• Cytochrome (CYP3A4) inducers: Tegretol (carbamazepine), phenobarbital, Dilantin (phenytoin), rifampin, Mycobutin (rifabutin), and other medications or supplements that break down in the liver, which may increase the liver toxicity potential of coltsfoot.

Anyone who is taking these or any other medications, supplements, or over-the-counter drugs or preparations should consult with their healthcare provider before taking coltsfoot.

Coltsfoot Studies

Several studies have been performed on the efficacy and side effects of using coltsfoot.

Coltsfoot and Carcinogenicity

The Japanese Journal of Cancer published a study that evaluated coltsfoot for its carcinogenicity (cancer-causing properties). The study involved rats, which were separated into four groups, including:

  • Group 1: received a 32% coltsfoot diet for four days and then 16% thereafter until the end of the study
  • Group 2: received 8% coltsfoot diet for 600 days
  • Group 3: received 6% coltsfoot diet for 600 days
  • Group 4: received a normal diet without coltsfoot (a control group)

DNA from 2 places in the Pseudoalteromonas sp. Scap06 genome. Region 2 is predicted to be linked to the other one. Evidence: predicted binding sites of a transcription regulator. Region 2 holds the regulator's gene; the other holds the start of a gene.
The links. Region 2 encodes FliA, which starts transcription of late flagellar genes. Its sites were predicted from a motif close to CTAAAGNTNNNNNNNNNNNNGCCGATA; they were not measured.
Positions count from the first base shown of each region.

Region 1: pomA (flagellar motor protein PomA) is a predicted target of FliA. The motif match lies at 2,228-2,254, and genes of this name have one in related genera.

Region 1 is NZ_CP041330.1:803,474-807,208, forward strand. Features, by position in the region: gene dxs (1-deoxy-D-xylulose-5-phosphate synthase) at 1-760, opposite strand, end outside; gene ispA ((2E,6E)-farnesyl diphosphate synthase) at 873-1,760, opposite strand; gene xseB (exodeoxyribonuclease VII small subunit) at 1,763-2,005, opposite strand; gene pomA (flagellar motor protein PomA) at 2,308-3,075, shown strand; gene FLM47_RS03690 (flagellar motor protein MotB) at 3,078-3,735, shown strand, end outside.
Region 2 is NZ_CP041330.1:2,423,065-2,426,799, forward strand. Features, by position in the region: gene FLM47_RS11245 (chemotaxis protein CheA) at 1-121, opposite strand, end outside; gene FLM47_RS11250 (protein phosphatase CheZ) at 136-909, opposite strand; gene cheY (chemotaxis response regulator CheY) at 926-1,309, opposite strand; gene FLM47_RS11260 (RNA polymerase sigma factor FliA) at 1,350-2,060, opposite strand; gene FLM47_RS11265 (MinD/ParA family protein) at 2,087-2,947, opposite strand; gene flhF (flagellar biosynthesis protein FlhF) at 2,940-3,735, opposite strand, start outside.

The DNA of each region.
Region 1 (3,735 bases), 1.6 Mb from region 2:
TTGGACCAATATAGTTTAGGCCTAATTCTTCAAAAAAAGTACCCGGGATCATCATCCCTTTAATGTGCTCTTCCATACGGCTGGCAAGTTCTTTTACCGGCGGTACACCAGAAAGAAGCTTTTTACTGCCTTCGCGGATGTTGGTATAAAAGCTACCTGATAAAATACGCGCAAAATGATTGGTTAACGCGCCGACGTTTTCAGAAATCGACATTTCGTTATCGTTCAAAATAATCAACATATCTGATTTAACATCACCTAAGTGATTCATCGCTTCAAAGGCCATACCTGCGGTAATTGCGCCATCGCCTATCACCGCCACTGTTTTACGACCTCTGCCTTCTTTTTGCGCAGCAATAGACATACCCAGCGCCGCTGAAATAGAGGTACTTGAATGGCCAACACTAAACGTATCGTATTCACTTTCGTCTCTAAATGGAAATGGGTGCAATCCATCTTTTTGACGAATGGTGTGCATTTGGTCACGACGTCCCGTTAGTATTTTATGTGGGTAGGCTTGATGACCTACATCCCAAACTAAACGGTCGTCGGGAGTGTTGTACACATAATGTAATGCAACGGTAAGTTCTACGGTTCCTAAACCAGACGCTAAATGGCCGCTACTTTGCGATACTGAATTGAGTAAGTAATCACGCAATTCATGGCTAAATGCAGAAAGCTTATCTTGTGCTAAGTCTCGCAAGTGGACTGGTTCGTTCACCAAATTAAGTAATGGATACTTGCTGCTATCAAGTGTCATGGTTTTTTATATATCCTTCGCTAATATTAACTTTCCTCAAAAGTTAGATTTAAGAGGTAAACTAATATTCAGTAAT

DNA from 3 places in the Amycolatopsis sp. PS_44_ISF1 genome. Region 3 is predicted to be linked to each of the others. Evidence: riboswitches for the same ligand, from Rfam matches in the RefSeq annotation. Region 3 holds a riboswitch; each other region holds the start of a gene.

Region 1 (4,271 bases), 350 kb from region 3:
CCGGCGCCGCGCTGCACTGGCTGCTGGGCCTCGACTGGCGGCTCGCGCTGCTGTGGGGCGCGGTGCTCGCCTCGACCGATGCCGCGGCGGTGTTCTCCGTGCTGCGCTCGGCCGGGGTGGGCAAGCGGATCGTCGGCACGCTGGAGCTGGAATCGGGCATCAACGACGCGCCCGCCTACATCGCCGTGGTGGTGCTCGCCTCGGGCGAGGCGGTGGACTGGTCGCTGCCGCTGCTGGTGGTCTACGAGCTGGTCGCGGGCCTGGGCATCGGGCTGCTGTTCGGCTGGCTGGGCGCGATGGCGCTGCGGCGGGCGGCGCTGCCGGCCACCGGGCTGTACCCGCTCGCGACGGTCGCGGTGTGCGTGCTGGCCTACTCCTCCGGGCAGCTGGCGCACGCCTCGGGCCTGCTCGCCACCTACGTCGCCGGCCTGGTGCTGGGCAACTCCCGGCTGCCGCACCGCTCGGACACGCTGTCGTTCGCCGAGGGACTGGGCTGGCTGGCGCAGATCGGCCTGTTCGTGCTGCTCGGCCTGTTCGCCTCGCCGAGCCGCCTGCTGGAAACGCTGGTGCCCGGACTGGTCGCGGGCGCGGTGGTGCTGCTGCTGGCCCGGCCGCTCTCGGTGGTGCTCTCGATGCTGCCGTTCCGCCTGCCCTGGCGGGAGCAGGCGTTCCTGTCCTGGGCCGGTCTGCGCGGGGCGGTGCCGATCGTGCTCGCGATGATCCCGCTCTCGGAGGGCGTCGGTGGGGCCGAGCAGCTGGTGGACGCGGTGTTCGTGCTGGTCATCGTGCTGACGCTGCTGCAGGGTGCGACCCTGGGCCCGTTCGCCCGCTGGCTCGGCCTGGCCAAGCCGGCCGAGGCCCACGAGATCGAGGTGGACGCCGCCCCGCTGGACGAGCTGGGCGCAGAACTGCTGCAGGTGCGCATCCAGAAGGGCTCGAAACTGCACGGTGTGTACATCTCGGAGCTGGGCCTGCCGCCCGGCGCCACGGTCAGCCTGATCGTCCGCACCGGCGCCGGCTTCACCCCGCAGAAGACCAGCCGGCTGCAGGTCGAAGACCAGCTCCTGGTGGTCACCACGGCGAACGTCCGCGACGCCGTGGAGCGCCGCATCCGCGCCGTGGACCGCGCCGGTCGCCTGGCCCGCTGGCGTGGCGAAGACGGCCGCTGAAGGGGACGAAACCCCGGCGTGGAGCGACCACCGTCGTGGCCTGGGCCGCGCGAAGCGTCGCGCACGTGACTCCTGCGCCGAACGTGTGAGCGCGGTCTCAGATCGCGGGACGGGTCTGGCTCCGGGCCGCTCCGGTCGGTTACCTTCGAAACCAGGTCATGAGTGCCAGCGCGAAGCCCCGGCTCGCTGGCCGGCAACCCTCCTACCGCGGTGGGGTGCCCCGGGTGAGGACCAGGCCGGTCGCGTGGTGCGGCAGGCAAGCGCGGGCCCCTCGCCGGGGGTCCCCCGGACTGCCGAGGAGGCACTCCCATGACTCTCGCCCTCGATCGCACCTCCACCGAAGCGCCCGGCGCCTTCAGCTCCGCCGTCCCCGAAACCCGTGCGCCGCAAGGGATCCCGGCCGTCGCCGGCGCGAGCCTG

After 600 days, the study findings included the following:

  • All the rats in group 1 survived beyond 380 days after the coltsfoot diet feeding, but eight out of 10 rats developed a rare tumor of the liver.
  • One in 10 rats developed liver tumors in group 2.
  • None of the rats in group 3 developed tumors.

The study authors concluded that the most likely cause of the tumors in the rats was a chemical that was found on the dried flowers—a PA called senkirkine. PAs are toxic to the liver.

A separate study, published in 2010 in the Journal of Applied Toxicology, discovered changes in the DNA (which may be an early indication of cancer) in rat studies were linked with the use of coltsfoot.

This same study also reported that the liver was the primary source of carcinogenic (cancer formation) changes as a result of the use of PAs found in coltsfoot, but that tumors were also found in the lung, kidney, skin, bladder, brain, spinal column, and adrenal glands.

Although there is no clear evidence that points to the fact that PAs cause tumors in humans, the study authors draw a correlation between frequent liver tumors in indigenous peoples in Africa and their consumption of plants containing PAs, such as coltsfoot.

Coltsfoot and Toxicity

A study published in Molecular Medicine Reports discovered several instances of fatal poisoning that occurred due to the use of herbs containing PAs, such as coltsfoot. The study explained that “consumption of cereals and bakery products contaminated with seeds of species containing PAs has been involved in mass poisonings in rural areas of Afghanistan, India, South Africa, and the former USSR.”